The thing is operations manuals just don’t work without a system to make sure they are used…
So many business owners and franchisors have said to me – we have documented processes, but we just can’t make people use them…
And I must confess this statement has come from a couple of very well established, well known and very large franchise groups.
So, yes, it is difficult to get staff and franchisee buy-in – especially from existing members of your team. You can’t just document your operations and then expect miracles to happen.
Unfortunately, you do have to put in an effective Support Office to ensure you can implement the processes you have probably spent time, energy, sweat, emotion and not to mention money getting in place. This means people working with your franchisees and staff to make sure they know there are consequences attached to getting the work done.
In my last blog – https://systems2grow.com/the-foundation-of-delegation/ – I did list the most important aspects of your Support Office:
- Document effectively
- Base your training on your operations manuals, don’t replicate them
- Have a system for ensuring people actually do use the documented procedures
- Then let them get on with the job
If only it were that easy.
The point I want to elaborate on here is the third point – have a system for ensuring people actually do use your documented procedures. Franchise groups with good support offices do this well. But many don’t. And I acknowledge it is difficult for smaller businesses and new franchise groups just starting out. It is expensive to put on all the support staff to create the team needed for all the different categories of jobs needed. But it pays to start sooner rather than later and in smaller businesses these tasks are all held by one or two people, often the franchisor or business owner. Just another job to add to the list 😊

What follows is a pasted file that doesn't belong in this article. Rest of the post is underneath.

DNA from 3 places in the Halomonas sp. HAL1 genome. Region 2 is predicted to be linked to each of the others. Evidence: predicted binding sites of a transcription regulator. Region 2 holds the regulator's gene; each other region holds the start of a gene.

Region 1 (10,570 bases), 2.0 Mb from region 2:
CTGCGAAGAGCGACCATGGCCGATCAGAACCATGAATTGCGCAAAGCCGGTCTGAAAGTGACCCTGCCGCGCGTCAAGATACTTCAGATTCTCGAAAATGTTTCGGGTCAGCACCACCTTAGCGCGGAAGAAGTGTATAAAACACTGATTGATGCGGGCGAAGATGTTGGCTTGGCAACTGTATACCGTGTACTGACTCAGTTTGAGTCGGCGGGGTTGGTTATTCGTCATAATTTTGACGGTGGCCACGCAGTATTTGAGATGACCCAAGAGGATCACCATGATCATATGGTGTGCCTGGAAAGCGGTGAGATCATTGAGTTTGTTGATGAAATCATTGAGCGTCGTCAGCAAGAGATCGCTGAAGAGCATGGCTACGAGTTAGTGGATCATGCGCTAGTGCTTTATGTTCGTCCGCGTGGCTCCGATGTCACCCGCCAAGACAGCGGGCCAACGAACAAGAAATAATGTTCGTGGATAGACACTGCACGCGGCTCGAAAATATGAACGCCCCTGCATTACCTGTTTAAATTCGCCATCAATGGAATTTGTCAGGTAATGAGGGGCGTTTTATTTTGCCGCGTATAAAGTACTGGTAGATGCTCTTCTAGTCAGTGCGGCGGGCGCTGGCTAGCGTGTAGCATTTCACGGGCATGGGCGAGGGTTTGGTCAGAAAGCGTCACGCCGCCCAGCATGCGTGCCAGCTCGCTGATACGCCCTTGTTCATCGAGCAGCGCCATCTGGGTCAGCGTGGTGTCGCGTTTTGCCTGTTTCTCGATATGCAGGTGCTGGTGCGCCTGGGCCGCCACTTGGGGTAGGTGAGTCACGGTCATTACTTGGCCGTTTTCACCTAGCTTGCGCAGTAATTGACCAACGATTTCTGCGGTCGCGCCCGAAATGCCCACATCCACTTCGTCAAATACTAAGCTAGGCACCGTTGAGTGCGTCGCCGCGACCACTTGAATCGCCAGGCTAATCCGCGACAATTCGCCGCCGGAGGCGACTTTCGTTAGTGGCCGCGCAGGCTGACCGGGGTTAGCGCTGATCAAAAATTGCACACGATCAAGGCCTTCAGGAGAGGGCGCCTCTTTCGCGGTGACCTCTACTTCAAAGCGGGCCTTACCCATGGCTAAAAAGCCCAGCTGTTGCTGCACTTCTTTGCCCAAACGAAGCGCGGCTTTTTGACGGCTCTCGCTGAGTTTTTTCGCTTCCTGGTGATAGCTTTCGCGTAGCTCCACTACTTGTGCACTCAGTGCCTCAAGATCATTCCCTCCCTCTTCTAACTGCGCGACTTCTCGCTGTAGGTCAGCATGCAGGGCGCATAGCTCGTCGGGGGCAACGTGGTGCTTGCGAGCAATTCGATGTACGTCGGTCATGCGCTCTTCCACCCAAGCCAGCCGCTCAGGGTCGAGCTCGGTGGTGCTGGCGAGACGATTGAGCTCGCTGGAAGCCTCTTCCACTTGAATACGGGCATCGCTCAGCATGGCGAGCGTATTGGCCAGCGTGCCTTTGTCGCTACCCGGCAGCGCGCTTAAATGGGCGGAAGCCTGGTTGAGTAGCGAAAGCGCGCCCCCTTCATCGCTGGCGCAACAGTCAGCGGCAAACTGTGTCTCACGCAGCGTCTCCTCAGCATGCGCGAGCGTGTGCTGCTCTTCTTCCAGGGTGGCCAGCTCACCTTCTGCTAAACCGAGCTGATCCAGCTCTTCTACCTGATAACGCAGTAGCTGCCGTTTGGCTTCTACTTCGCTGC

So, what are the tasks needed in most support offices to make sure your processes are implemented your way.
Your support will be three-fold as you try to balance the positive with the negative and the practical.
- Build the relationship. Listen to what is going on for them. There’s lots of room for that cup of coffee and learning about things from their point of view.
- Check to ensure compliance with your processes. And when the rules are broken respond appropriately. Be sure to listen though to learn about the things that need to change, or which are causing problems their end.
- Provide practical support. Training on new things, changes to help the job become easier – the list will be long
Regular and consistent contact
To meet these three objectives, field officers in any good multiunit business will go out regularly to meet with the people they are managing. Weekly, monthly, quarterly planned meetings where everyone knows the agenda and is ready to be involved.
Sometimes these will be group get-togethers and sometimes individual parties.
The need to refer to be ops manuals with every question
Always be helpful but make sure the ops manuals are referred to when every question is asked. If you don’t answer their questions with – have you checked the manual – then you are on a hiding to nothing – the ops will never be used.
Planned and relevant content
Make sure the agendas are seen to be relevant. Regular business planning needs to be around a business plan and the KPIs included there.
If you are dealing with performance issues or things which are seen to be difficult and not so relevant by the people concerned, there will be pushback. Remember to explain the why.
The big meetings
Don’t overlook the value of annual or big gatherings where people meet to play as well as learn about how things are going and what’s planned for the future.
You do have to make sure people comply with the ops manuals and that there are consequences if they don’t.
Yes, these do take time and so are so often overlooked. But making sure all team members are given regular performance reviews by their managers, then when things go wrong you have a clear process for dealing with it that is not intimidating because the process is known. The review could be giving both good and not so good feedback so there is a positive framework within which to deal with indiscretions.
If communication is kept two ways in these meetings and they happen regularly, it will mean the challenging problems can be picked sooner and be easier to deal with and hopefully limit the number of warning letters and more difficult forms discipline.
Who are the people you need in your support team
Or does this mean – how many hats will you be wearing to get this job done?
- Support Manager to look after the way the whole support team works
- Field Officers to meet and manage the day to day and regular meetings
- Training Officer
- Systems Officer to look after your operations manuals
- Events Officer to look after your large events
- Recruitment Officer to recruit and onboard new personnel
The list goes on and, yes, I know, the work for most is challenging as the team is built.
Just remember though, it is the quality of support that makes the difference between a successful and not so successful franchise group. This principle applies to growing business too.